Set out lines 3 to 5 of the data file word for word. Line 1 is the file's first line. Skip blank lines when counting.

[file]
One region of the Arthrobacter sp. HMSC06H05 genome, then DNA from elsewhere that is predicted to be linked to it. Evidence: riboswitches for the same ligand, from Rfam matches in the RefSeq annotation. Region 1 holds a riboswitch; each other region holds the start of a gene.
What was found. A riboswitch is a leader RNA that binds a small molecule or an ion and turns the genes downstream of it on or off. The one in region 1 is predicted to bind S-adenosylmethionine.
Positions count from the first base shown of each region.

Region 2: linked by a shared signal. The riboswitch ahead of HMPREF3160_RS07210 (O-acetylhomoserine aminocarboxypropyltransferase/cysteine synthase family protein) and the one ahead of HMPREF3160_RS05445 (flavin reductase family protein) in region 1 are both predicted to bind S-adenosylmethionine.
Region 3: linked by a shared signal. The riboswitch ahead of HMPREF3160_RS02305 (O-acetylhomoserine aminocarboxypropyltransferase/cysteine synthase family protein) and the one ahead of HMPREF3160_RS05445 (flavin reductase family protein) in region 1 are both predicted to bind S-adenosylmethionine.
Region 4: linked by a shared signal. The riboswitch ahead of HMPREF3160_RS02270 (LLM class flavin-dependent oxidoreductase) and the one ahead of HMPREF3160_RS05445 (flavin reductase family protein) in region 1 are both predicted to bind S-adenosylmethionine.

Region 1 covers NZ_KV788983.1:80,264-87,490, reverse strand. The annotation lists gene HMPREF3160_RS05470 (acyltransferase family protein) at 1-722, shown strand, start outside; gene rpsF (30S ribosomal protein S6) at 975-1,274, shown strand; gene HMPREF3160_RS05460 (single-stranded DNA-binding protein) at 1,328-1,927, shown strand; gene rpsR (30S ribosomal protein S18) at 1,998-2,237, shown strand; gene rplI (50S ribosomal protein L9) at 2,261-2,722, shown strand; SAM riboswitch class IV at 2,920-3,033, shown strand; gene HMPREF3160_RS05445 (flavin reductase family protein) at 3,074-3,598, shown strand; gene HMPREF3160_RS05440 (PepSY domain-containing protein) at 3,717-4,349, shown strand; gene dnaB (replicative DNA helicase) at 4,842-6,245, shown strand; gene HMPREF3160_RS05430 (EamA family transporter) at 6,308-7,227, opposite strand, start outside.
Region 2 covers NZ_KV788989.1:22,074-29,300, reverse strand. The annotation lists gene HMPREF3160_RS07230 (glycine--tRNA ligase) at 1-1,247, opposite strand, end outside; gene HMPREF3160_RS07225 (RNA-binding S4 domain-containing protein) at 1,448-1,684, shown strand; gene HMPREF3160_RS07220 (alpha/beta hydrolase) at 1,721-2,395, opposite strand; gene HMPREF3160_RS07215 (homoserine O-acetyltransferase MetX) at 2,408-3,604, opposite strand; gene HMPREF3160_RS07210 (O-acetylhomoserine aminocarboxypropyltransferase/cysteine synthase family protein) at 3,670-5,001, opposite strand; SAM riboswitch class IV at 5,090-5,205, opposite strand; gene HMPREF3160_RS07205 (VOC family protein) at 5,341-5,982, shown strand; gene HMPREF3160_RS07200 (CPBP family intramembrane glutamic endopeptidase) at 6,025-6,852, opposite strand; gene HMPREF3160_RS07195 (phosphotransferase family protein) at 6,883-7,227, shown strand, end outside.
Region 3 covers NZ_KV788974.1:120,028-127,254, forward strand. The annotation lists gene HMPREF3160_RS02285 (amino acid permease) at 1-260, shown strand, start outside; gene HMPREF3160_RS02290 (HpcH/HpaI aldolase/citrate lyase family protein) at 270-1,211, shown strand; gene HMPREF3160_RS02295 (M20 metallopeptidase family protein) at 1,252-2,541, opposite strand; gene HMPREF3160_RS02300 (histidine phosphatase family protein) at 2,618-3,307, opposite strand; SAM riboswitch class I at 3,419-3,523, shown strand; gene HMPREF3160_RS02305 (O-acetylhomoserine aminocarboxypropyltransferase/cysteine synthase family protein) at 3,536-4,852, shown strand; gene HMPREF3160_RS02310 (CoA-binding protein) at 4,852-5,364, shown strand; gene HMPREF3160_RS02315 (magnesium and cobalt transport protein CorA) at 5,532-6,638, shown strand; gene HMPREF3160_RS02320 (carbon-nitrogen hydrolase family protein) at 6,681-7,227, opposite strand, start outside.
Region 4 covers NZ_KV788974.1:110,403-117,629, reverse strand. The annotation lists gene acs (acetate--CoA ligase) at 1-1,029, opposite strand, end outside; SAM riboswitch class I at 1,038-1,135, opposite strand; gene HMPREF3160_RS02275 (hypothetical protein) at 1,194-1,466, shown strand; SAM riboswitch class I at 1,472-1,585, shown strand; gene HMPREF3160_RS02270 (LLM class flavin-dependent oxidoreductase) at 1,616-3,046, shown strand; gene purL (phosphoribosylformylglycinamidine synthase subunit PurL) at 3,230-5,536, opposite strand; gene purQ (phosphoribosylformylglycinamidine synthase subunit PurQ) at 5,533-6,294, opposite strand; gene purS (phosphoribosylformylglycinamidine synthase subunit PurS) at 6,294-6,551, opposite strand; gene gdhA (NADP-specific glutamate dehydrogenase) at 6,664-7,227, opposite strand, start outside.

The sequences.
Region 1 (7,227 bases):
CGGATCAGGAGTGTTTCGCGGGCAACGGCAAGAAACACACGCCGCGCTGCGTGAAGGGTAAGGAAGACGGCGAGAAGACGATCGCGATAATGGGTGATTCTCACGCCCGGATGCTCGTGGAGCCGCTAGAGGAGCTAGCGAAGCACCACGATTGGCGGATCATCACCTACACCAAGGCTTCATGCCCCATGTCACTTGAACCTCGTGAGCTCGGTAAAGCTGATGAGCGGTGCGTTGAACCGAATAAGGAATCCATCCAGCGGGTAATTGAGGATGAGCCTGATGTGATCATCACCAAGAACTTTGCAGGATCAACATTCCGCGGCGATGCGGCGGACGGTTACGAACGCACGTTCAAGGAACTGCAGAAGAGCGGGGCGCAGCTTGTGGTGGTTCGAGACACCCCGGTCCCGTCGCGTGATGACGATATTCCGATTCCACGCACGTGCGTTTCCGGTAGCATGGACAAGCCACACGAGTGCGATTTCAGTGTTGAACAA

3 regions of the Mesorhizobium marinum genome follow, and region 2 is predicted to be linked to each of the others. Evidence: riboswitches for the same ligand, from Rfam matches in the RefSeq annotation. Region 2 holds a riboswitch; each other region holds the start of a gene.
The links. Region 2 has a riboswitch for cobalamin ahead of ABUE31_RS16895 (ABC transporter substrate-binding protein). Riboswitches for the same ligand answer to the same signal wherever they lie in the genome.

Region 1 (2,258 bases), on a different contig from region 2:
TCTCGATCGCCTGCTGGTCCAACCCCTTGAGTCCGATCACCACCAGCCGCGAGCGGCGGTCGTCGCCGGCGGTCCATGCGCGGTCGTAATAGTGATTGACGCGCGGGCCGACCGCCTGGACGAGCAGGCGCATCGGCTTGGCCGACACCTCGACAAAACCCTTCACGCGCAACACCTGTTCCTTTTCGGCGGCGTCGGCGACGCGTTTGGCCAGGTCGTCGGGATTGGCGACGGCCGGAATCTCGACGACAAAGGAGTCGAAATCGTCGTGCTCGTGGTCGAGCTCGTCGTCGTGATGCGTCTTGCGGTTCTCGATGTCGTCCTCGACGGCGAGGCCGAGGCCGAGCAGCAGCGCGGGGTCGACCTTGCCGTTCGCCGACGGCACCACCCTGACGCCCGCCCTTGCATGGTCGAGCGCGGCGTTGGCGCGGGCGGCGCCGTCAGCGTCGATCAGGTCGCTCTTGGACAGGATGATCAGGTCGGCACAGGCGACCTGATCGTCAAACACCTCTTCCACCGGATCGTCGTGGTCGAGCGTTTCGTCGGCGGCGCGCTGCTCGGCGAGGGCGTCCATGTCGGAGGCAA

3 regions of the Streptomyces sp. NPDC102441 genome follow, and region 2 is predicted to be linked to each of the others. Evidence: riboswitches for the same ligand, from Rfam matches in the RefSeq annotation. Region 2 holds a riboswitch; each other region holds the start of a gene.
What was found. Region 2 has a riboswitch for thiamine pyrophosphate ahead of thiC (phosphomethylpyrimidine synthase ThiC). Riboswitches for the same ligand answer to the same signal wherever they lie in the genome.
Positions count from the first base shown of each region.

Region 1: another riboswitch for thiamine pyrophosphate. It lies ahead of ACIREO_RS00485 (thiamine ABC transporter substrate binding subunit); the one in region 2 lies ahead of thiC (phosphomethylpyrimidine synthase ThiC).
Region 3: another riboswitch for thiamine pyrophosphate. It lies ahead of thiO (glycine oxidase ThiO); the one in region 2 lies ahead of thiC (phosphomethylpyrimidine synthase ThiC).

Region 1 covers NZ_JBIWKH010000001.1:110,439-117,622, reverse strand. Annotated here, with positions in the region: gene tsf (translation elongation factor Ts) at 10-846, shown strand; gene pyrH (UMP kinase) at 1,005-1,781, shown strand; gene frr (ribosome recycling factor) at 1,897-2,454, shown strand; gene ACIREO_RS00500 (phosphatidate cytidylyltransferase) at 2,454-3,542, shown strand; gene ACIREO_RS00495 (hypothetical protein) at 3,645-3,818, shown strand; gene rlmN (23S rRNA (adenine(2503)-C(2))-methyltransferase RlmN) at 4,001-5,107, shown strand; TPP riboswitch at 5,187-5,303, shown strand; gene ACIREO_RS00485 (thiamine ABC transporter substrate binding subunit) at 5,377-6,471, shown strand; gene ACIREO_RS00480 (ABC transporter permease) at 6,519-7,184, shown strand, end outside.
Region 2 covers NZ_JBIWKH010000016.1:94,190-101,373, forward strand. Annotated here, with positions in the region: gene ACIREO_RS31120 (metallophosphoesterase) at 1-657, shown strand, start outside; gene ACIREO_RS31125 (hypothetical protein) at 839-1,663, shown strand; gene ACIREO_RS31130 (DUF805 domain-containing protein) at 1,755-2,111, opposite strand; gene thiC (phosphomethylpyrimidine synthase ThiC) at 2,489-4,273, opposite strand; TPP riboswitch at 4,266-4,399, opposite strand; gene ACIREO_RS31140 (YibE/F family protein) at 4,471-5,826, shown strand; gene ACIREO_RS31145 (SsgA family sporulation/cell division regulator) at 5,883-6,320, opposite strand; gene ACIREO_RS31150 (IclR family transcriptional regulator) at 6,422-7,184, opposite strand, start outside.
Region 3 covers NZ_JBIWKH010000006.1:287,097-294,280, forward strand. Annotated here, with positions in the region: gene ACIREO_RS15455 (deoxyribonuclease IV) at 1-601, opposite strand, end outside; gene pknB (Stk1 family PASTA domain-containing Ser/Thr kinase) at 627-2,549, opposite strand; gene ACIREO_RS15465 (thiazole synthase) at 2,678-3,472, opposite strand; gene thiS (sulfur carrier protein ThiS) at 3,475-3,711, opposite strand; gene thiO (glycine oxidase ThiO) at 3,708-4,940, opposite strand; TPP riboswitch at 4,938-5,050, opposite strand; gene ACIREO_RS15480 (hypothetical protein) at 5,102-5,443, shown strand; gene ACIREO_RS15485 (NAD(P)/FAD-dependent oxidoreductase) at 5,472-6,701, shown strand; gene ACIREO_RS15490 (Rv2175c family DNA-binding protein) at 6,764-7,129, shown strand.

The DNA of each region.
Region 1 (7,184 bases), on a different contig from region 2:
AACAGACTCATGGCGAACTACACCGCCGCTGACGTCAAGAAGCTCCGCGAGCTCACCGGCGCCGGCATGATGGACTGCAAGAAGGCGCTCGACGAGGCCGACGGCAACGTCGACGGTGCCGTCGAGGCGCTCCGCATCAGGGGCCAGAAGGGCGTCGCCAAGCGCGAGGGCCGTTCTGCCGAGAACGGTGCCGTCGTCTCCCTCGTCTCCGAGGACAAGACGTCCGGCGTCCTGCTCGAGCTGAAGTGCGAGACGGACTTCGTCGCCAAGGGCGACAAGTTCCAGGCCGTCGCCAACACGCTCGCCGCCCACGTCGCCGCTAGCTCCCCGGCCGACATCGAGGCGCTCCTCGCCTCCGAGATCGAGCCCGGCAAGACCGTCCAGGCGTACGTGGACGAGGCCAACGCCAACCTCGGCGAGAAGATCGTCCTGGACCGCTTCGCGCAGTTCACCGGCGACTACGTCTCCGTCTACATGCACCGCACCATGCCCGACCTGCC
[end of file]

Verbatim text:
Positions count from the first base shown of each region.

Region 2: linked by a shared signal. The riboswitch ahead of HMPREF3160_RS07210 (O-acetylhomoserine aminocarboxypropyltransferase/cysteine synthase family protein) and the one ahead of HMPREF3160_RS05445 (flavin reductase family protein) in region 1 are both predicted to bind S-adenosylmethionine.
Region 3: linked by a shared signal. The riboswitch ahead of HMPREF3160_RS02305 (O-acetylhomoserine aminocarboxypropyltransferase/cysteine synthase family protein) and the one ahead of HMPREF3160_RS05445 (flavin reductase family protein) in region 1 are both predicted to bind S-adenosylmethionine.